Some dumbasses (yes, I called them dumbasses) ruined the fun by being stupid. Due to this, the mine shaft will now be capped with cement. I'm not sure you can even get to it anymore. You can read the news story here: http://www.fox13now.com/news/kstu-burning-twelve-hospitalized-after-being-burned-at-utah-county-mine-20110717,0,5827173.story It's a shame that things like this are ruined because of the stupid actions of a few. I feel bad for those who were burned, but not for the jackasses that threw safety out the window. Regardless, I am happy I had the opportunity to see the mine shaft and enjoy some fun (safe) times out there with friends. I'm also impressed with the amount of information I've received from others through this post and have enjoyed hearing about the experiences others have had out there. :)

Directions:
1) Take I-15 South to Exit 244 (Santaquin Exit).
2) Head west on Main St. out of town and follow for 16.6 miles
3) Turn right onto Elberta Slant Rd.

Here is the google maps link so you are more familiar with what this looks like.

On the map, you can see the mine as a black square to the upper left of where the directions end.

-Barry

28 comments:

  1. Oh my GOSH, Barry!! I could NOT stand on the grate like that. I felt vertigo just looking at your pictures, if you keep this up your going to have to rename your blog to "The Fooze's Adventures in Way, Extremely Vertigo Causing Places". And I will have no choice but to stop reading {: \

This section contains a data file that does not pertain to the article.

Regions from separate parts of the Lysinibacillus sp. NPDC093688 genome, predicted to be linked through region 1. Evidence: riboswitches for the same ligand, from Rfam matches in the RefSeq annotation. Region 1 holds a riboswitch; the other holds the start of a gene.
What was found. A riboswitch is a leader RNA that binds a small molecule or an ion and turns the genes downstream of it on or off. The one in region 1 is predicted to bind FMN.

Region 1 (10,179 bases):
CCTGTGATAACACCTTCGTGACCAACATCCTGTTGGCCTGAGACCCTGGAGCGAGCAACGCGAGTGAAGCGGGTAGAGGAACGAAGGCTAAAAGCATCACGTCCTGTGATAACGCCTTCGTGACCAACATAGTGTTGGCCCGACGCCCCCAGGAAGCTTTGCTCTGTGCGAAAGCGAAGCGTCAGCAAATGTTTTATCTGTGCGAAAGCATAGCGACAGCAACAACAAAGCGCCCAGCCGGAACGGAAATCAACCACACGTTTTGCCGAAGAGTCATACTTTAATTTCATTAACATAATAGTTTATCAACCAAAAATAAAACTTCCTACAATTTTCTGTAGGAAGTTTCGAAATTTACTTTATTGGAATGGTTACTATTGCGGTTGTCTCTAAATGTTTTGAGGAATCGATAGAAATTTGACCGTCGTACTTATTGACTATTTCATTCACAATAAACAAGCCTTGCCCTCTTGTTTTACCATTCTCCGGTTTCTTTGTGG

ReplyDelete
  2. Haha! I promise to include other posts about more safe, less vertigo-inducing locales. :)

    ReplyDelete
  3. okay, just looking at that made me dizzy!!! eek!

    ReplyDelete
  4. Did you ask Scott how many fireworks were down there? I don't think he ever went to class in high school.

    ReplyDelete
  5. I don't know if I would have been trusting/brave enough to stand on that grate. That's cool that there is a real city named "Eureka" just like on ScyFy.

    ReplyDelete
  6. I stumbled on this blog trying to unravel the mystery behind the bottomless pit. You have some of the only daytime photos of the pit. My theory is that it isn't a pit, but a tunnel to St. Paul Island in the Indian Ocean. I've dropped a steel fence post into the tunnel and listened for what seemed like hours as it bounced off the walls. The most amazing thing I ever saw there was a railroad tie doused in gasoline, lit, then shoved through the bars; it bounced so furiously off the tunnel walls, that it looked like a cartoon.

    ReplyDelete
  7. Anonymous, that sounds like incredible fun!

    I don't doubt at all that the tunnel ends up somewhere on the other side of the world...

    ReplyDelete
  8. Does anyone know the name of that Mine? I was trying to do some research on it, and there arent many details on it (suprisingly).

    ReplyDelete
  9. Good Pics! I just happen to stumble on this blog looking for the depth of this pit. Anyway I just wanted to say that I am planning on heading down there this weekend with a video camera attached to a couple thousand feet of line... I have been wanting to see what this pit looks like past the daylight. I am hoping to reach the bottom and actually see what it looks like. I will let you know what this adventure finds! Hopefully not a lost camera ha ha.

    ReplyDelete
  10. Matt! If you do get video of it, will you please let me know? I'd LOVE to see it! I'm still trying to research the mine, but with no luck.

    ReplyDelete